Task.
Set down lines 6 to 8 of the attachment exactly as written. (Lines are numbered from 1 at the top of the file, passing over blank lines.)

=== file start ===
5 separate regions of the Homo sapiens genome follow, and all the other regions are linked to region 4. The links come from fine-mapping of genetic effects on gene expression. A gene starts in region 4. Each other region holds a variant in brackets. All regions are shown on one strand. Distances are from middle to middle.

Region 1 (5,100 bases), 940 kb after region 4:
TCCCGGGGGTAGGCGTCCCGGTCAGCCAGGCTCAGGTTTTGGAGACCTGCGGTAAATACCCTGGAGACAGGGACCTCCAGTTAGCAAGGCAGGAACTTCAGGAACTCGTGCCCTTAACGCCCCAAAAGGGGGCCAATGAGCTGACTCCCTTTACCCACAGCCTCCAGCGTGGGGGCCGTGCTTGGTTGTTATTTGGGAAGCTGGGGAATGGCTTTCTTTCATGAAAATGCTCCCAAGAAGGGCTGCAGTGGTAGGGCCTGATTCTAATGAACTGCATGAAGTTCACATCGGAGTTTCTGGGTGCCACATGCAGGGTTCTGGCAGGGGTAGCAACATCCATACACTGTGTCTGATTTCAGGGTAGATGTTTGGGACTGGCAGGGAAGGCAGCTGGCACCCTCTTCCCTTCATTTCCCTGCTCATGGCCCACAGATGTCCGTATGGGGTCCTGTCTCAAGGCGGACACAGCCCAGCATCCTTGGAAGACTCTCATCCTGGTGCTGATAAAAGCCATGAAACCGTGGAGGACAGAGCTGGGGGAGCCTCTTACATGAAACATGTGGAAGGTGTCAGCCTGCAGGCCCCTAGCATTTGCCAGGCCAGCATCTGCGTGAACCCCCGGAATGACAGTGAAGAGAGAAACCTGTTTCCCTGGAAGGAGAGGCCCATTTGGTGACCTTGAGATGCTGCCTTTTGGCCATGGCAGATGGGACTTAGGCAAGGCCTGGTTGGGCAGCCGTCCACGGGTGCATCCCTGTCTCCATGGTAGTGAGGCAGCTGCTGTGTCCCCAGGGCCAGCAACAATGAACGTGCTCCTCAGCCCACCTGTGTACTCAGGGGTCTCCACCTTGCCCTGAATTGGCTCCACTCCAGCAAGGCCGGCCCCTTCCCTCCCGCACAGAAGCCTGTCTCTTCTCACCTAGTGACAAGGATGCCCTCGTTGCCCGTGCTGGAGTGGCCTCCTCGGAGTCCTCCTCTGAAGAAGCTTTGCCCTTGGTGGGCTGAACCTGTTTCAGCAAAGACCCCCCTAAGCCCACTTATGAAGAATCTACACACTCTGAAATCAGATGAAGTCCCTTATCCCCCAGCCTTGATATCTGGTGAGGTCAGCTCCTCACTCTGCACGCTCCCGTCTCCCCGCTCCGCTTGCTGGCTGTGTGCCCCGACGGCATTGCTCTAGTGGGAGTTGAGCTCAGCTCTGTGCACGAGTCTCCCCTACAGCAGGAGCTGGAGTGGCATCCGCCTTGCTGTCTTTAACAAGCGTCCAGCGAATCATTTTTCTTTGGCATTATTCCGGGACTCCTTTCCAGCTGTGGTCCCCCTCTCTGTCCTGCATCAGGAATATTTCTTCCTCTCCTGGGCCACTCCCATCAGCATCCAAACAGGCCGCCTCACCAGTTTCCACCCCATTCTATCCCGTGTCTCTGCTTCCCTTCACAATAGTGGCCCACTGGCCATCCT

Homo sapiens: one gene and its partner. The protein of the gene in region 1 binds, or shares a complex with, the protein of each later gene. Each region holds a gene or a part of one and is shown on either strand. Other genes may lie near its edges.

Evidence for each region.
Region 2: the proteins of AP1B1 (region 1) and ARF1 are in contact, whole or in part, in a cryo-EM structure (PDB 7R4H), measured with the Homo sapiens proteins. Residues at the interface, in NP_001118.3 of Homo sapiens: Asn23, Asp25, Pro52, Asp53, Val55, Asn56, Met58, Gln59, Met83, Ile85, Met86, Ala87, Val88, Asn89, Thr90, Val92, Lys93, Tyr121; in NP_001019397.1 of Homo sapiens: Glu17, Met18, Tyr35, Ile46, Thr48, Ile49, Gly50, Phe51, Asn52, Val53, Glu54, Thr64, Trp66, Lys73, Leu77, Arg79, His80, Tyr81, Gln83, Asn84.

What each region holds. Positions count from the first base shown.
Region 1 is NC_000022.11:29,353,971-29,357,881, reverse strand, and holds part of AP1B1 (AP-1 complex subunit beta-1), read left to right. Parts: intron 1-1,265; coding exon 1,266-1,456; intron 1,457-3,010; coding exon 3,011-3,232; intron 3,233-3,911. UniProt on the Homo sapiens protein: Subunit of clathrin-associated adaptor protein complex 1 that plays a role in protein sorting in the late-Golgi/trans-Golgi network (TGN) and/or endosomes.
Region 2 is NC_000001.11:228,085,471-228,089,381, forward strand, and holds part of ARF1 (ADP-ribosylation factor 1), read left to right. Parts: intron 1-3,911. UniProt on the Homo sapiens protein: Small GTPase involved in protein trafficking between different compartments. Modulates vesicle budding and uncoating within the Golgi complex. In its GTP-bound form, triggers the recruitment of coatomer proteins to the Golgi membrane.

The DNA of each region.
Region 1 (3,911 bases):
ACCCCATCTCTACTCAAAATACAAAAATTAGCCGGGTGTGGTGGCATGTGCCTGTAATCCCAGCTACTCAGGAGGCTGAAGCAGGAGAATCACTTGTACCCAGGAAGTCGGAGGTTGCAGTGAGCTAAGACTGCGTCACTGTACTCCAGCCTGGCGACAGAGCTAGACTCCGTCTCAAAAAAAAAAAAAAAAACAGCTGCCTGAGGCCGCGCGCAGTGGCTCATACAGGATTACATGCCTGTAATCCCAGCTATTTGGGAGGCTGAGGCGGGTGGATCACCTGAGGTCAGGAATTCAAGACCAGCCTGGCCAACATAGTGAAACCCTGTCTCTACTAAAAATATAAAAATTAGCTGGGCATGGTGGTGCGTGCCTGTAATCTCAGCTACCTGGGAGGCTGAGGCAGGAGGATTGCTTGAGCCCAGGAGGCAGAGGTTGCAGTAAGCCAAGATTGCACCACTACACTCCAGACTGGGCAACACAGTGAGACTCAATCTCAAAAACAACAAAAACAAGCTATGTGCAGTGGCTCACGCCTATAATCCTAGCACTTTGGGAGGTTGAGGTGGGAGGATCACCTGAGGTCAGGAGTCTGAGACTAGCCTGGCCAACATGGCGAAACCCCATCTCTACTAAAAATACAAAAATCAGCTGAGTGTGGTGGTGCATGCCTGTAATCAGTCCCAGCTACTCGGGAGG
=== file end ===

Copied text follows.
Region 2: the proteins of AP1B1 (region 1) and ARF1 are in contact, whole or in part, in a cryo-EM structure (PDB 7R4H), measured with the Homo sapiens proteins. Residues at the interface, in NP_001118.3 of Homo sapiens: Asn23, Asp25, Pro52, Asp53, Val55, Asn56, Met58, Gln59, Met83, Ile85, Met86, Ala87, Val88, Asn89, Thr90, Val92, Lys93, Tyr121; in NP_001019397.1 of Homo sapiens: Glu17, Met18, Tyr35, Ile46, Thr48, Ile49, Gly50, Phe51, Asn52, Val53, Glu54, Thr64, Trp66, Lys73, Leu77, Arg79, His80, Tyr81, Gln83, Asn84.

What each region holds. Positions count from the first base shown.
Region 1 is NC_000022.11:29,353,971-29,357,881, reverse strand, and holds part of AP1B1 (AP-1 complex subunit beta-1), read left to right. Parts: intron 1-1,265; coding exon 1,266-1,456; intron 1,457-3,010; coding exon 3,011-3,232; intron 3,233-3,911. UniProt on the Homo sapiens protein: Subunit of clathrin-associated adaptor protein complex 1 that plays a role in protein sorting in the late-Golgi/trans-Golgi network (TGN) and/or endosomes.